`Uncle Boonmee' is a curious collage of art cinema which demonstrates the distance between mainstream Hollywood movies and the everyday culture of the Far East. We first saw it at an arts centre and it was obviously unrewarding for a significant segment of the audience who exited stage left after half an hour. The pacing is languid in the extreme while much of the meaning is obliquely obscure. Yet overall the experience of watching `Uncle Boonmee' was a positive one - it may be mysterious and wilfully weird, but it was also intriguing and delicately involving.
Part of the reason for our confusion is that this is the final part of a series of short films and video installations from northern Thailand, near the border with communist Laos. These examine the history of the area in the 1960s when a Communist uprising in Thailand was aggressively suppressed by the Thai authorities. So it's hardly surprising that many of the underlying themes to `Uncle Boonmee' will leave the casual viewer somewhat bewildered.
However, the film's main theme of impending death and possibly being reunited with loved ones in the hereafter is universal and needed no translation or explanation. Boonmee is a successful hill farmer, dying of kidney failure. In his final days his missing family return to nurse him - or perhaps to guide him on his final journey. The appearance of the spirit of his dead wife at the dinner table is handled with delightful matter-of-factness. `You must be hungry' says his dead wife's living sister... and after a shocked moment, the group settles back down to eat. It's as if the boundary between life and death becomes permeable as one of us approaches it, and Boonmee's love for his wife has tethered her spirit to the mortal coil. In the scenes between Boonmee and his wife the film achieves an immense emotional intensity without ever becoming sentimental in the slightest.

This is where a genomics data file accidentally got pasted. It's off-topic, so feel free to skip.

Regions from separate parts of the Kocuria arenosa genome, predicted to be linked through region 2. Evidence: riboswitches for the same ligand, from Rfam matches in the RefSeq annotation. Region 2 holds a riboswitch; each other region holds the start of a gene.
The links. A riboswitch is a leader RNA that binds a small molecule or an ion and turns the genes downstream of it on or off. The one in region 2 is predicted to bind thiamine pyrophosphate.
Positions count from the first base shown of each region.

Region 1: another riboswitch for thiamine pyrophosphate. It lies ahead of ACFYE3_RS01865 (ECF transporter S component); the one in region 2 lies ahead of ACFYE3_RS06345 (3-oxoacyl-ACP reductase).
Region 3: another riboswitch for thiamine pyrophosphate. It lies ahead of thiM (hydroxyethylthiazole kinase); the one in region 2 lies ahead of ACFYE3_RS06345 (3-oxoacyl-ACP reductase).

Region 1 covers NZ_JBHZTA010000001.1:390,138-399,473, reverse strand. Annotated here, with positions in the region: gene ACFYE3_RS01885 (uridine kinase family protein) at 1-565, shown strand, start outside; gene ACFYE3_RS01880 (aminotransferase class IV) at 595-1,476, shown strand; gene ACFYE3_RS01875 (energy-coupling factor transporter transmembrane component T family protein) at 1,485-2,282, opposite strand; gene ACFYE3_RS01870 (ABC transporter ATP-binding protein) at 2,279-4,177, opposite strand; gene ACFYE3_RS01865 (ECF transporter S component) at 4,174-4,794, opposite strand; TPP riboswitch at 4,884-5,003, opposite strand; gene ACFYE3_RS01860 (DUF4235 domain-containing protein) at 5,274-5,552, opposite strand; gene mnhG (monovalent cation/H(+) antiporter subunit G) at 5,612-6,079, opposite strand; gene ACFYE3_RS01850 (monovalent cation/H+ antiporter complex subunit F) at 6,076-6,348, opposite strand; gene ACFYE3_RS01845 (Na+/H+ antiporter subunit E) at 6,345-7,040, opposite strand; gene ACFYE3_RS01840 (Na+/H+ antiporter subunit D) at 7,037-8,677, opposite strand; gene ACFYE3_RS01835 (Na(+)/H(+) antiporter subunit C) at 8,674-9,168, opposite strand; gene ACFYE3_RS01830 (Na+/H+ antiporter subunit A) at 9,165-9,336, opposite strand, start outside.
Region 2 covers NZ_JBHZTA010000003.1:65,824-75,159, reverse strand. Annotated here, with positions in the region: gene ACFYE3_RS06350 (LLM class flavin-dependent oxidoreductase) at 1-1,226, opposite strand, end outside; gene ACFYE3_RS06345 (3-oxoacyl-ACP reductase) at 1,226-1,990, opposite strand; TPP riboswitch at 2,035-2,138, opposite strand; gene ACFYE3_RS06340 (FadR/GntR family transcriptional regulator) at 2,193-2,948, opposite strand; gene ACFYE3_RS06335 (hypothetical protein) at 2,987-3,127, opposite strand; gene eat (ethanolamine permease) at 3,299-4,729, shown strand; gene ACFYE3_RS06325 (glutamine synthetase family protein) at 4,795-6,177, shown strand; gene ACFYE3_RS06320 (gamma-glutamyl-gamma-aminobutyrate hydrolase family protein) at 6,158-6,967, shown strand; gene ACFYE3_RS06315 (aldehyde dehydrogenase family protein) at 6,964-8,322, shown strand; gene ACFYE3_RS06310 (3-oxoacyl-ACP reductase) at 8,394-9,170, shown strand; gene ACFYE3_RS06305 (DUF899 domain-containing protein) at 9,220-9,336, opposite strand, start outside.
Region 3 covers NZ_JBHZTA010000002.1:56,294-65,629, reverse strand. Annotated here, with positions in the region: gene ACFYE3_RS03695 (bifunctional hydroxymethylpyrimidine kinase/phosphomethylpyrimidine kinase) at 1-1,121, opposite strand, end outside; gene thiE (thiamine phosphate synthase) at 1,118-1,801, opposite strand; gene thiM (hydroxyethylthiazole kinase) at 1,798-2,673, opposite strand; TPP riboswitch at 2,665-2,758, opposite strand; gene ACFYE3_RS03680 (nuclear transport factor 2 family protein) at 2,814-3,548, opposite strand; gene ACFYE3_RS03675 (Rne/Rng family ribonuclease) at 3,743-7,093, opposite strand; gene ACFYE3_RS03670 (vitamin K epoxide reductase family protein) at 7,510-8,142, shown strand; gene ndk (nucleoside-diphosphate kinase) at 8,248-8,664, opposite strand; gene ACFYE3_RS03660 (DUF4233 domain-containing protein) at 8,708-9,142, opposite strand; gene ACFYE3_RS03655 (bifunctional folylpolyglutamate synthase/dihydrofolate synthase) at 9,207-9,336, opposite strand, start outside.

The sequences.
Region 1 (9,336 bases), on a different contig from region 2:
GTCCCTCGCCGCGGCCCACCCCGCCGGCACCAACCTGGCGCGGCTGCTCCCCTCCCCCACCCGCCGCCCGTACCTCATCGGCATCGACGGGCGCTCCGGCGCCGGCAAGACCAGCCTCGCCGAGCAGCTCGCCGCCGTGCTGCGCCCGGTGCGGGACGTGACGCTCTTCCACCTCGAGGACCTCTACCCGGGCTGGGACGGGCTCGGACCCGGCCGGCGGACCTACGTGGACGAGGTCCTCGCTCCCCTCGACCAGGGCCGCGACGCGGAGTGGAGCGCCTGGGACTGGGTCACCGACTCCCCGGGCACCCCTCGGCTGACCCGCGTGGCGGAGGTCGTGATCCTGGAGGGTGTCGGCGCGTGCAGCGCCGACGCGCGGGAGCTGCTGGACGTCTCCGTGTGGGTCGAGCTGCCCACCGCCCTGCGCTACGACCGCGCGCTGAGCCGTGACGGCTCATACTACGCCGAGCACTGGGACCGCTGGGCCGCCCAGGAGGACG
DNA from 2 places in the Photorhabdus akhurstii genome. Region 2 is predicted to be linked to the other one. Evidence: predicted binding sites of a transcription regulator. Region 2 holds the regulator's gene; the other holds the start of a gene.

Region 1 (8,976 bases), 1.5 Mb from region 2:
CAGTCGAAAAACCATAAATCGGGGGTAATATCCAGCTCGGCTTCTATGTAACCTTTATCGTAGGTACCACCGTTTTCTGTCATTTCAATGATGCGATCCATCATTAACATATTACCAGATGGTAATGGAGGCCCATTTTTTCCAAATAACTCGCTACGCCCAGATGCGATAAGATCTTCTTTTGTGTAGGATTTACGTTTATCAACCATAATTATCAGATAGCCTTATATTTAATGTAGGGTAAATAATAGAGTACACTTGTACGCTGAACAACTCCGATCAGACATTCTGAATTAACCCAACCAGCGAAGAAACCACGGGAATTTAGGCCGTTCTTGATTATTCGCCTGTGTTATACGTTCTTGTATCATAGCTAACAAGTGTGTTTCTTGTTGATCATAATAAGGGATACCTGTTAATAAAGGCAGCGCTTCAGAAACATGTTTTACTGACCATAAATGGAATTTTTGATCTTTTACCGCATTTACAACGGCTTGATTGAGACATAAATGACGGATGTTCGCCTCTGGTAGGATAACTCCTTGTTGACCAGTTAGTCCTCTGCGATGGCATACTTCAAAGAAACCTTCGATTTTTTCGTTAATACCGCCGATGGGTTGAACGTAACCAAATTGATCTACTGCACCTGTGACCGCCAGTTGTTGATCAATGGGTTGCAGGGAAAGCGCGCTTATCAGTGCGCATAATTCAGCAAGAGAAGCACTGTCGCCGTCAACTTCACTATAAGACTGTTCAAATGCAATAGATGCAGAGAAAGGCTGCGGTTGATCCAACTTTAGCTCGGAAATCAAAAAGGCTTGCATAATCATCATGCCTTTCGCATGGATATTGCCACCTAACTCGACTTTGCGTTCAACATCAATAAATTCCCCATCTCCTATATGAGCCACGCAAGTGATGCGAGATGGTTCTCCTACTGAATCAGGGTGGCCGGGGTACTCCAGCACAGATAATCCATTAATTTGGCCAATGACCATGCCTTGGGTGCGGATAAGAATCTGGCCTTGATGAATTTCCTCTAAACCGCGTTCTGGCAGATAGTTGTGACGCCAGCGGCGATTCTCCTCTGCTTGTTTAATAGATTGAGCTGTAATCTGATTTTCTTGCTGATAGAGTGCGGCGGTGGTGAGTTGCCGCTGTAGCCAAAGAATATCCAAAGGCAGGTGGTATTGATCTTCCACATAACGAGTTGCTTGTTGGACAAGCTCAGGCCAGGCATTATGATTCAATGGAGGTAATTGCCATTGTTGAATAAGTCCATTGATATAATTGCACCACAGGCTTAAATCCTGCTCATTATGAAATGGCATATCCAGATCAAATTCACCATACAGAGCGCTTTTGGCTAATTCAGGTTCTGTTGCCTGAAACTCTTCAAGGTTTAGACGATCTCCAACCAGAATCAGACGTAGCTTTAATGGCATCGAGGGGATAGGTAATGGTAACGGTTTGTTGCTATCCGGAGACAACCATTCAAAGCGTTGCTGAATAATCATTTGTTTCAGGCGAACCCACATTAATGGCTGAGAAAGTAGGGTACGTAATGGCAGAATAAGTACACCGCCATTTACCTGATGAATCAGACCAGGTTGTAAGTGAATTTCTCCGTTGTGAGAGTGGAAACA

The different stages of `Uncle Boonmee' are filmed in different styles. The opening chapters are very, very slow; a study in the tedium of a long car journey contrasts with a cow's languid progress through a meadow. It's fair to say that nothing much happens, and it takes a long time not happening. Later segments are presented as semi-documentary, or in stills, or like an old-fashioned costume drama. The change in presentation keeps the viewer slightly confused and adds to the film's disjointed feel. Also, much of it is presented in near-darkness, which is either atmospheric gloom or a dratted nuisance (but it does mean that the sub-titles are easy to read).
However, the subtle lighting makes the arrival and departure of the spirits all the more meaningful, and you start to believe that there may be a personality lurking in the foliage of every frame... and red glowing eyes will follow you home.
I suspect that some of the scenes aren't intended to make any kind of literal sense, so gave up worrying about what went on between the princess and the catfish. The ending is deliberately odd, too. But the emotional essence of the story is captured in some moments of every day honesty - the sharing of honey, fresh from the hive; the gentle dedication of Boonmee's assistants as they tend to his medical needs. And in the background lurks the political conflict between the Thai and the Lao, played out in rural fields between workers and farmers.
Not an easy film to love, and one which provides more questions than answers. But worth experiencing.